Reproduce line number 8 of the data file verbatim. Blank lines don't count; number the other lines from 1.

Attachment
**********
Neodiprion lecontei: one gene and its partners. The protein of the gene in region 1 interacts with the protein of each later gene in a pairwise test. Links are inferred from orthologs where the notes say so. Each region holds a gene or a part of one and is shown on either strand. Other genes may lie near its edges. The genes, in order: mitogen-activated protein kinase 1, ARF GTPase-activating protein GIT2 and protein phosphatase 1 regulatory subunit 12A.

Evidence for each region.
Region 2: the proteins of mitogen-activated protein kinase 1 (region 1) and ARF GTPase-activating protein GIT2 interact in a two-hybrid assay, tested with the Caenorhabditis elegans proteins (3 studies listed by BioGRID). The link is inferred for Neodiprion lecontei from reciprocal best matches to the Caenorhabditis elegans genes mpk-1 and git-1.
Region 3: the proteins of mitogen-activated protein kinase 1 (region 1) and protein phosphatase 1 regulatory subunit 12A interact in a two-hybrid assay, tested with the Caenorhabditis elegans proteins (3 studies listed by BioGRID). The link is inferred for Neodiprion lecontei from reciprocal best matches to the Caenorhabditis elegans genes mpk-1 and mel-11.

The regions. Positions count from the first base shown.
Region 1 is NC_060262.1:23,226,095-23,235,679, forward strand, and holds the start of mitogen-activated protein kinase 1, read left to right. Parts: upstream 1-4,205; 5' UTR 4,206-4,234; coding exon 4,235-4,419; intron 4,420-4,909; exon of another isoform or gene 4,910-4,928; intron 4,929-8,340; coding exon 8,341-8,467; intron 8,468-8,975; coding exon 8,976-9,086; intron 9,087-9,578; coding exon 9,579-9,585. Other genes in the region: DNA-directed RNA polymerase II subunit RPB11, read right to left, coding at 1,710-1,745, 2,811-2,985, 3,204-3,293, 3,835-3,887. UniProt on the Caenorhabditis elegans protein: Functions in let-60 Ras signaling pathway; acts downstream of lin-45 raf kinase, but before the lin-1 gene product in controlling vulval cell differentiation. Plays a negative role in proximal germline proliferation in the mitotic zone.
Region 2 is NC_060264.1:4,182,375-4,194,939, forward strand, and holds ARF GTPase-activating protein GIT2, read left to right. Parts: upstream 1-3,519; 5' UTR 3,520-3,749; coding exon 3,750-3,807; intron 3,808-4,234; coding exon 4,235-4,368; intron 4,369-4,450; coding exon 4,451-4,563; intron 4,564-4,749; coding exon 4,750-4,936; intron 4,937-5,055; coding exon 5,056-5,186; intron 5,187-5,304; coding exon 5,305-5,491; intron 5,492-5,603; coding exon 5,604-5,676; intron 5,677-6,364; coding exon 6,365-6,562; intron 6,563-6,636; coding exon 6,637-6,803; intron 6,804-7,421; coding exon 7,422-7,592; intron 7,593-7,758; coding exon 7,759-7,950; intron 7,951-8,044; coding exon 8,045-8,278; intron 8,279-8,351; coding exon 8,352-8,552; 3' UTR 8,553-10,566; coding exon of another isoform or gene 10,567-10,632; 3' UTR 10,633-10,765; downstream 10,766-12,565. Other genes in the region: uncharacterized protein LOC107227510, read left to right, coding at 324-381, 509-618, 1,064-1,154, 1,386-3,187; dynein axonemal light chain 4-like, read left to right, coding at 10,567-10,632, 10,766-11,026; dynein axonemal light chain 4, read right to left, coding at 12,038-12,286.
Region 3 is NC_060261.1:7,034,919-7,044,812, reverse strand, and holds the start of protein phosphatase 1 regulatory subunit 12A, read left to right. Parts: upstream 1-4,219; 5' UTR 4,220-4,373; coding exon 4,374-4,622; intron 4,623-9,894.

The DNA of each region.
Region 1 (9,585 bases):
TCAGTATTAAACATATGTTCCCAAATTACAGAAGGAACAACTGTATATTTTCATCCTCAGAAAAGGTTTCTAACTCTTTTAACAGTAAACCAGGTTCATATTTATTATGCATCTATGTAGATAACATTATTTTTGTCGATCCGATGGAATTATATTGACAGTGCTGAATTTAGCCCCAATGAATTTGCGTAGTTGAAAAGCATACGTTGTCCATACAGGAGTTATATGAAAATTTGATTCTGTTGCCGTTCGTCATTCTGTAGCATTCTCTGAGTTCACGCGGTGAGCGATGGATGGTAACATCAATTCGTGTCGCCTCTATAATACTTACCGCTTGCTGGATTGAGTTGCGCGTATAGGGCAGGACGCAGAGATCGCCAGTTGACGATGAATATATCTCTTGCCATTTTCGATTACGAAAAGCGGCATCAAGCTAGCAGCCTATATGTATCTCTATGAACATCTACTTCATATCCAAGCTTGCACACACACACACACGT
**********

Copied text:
Region 3 is NC_060261.1:7,034,919-7,044,812, reverse strand, and holds the start of protein phosphatase 1 regulatory subunit 12A, read left to right. Parts: upstream 1-4,219; 5' UTR 4,220-4,373; coding exon 4,374-4,622; intron 4,623-9,894.